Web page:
It’s no secret that adding a new member to your family can be a bit costly, and I’m here to tell you that I’ve learned firsthand just how true this can be. However, with a little planning and some smart shopping, you can get your budget ready for a baby and minimize the impact he or she will have on your bank account, and your new life as a family in general. We’re coming up on the one-month mark with our little peanut, and I thought it might be helpful to share some ways we prepared for her, as well as some tricks and tips for saving more and spending less on anything and everything baby.
Refine your budget. Prioritize your essential spending and cut back where you can. The “entertainment” and “miscellaneous” parts of budgets are usually the first to get trimmed – nights out at fancy restaurants will have to be reserved for special occasions. Your first few months will likely be spent trying to catch up on sleep anyway. Remember to take into account all of the things you’ll need to plan for – furnishings, food, clothing, diapers, health care, and child care, just to name a few.
Stash some extra savings. Many of the costs associated with raising children are spread out over the course of a lifetime, so this leaves lots of time to plan your finances accordingly. It doesn’t hurt to put a little extra money away on top of what you’re already saving. Think about all of your expenses – basic necessities, health care, education, and extras such as toys and entertainment. The more you can have set aside before baby comes, the better! I was lucky enough to be able to start saving long before we even knew we were having a baby, which made preparing for her even easier. It’s also a smart idea to start a savings account now for your new little person. It’s never too early to teach the value of saving!
Shop smart. A lot of people, especially first-time parents, feel like everything they purchase has to be brand new or top-of-the-line. While this is important in some instances (i.e. when your child’s safety is the top priority, like when buying a car seat, for instance), it’s not usually necessary. Consider making second-hand purchases when you can, or buy generic-brand items. In turn, you’ll have more money to put towards the items that ARE worth spending more for. Be sure to focus on essentials first and worry about the little things (outfits, fancy toys, etc.) later. Don’t forget to shop around when making major purchases – compare rates and read reviews to make sure you’re getting the most bang for your buck! It’s also a good idea to compare prices and sales for any baby purchases, in general. You’d be surprised how much costs can vary from store to store. Why spend more when you don’t have to?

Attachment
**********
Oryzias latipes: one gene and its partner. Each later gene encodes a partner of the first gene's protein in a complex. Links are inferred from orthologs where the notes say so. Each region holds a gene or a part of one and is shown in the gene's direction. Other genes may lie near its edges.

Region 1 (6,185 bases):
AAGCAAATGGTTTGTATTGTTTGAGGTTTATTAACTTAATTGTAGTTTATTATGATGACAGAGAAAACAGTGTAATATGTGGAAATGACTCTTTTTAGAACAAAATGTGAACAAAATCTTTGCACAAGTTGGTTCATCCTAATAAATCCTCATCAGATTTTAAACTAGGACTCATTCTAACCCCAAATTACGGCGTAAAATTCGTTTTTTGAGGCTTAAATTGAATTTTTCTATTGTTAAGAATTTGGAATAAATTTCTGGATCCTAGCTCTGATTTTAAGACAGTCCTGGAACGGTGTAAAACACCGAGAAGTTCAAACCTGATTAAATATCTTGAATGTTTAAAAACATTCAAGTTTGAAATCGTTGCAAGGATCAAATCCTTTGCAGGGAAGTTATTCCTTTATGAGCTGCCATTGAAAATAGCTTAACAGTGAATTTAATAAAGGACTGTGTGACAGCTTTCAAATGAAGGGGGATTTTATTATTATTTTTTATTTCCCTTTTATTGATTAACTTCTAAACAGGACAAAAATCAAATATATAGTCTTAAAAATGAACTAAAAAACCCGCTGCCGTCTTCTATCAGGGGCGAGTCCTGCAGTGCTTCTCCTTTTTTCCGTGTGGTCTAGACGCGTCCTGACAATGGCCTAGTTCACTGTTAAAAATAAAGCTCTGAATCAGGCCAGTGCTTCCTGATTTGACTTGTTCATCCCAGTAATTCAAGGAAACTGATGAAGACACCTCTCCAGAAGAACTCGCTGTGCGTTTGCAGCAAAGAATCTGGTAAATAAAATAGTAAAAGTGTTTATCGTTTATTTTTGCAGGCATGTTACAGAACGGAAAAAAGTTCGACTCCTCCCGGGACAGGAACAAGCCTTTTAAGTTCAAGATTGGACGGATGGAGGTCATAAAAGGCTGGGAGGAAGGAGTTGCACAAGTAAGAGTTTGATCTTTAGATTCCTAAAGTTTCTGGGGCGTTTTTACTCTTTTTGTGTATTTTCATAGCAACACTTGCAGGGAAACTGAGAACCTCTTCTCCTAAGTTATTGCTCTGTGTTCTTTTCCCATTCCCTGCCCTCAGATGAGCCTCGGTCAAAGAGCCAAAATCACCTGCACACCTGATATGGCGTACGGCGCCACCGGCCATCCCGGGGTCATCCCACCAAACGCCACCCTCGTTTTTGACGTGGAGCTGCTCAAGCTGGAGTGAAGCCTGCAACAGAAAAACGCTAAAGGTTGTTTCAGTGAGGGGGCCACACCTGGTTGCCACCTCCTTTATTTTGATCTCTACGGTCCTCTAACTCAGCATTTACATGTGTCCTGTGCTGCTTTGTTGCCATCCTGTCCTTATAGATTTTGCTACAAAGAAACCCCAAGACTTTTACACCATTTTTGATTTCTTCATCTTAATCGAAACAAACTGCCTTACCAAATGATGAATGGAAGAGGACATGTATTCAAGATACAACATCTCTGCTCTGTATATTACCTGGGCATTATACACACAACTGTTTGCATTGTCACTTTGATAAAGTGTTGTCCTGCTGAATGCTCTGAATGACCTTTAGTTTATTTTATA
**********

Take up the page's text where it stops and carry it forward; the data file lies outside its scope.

Keep an eye out for freebies and useful coupons. I was never a fan of coupons, mostly because all of the ones we got in the mail generally didn’t apply to most of our purchases. I’m singing a different tune these days. I’m always on the lookout for ways to save on products we need or use often. A ton of baby product companies offer coupons for commonly purchased items – think diapers, wipes, baby wash, etc. If you sign up for their mailing lists, you’ll get discounts sent straight to your inbox! A lot of companies will also offer free samples as well, mostly to get you familiar with their brand. Take advantage of all the offers you can! After struggling with breastfeeding, I felt incredibly lucky to have a huge stash of formula already on hand, none of which we had to pay for – we had received complimentary cans and bottles to get us started! It’s also a good idea to reach out to companies that make products you use often to see if they have anything additional to offer you that you might not see advertised. You never know what you can get until you ask!
Are you a first-time parent or a seasoned vet? What surprised you most about having a baby and how it relates to your budget?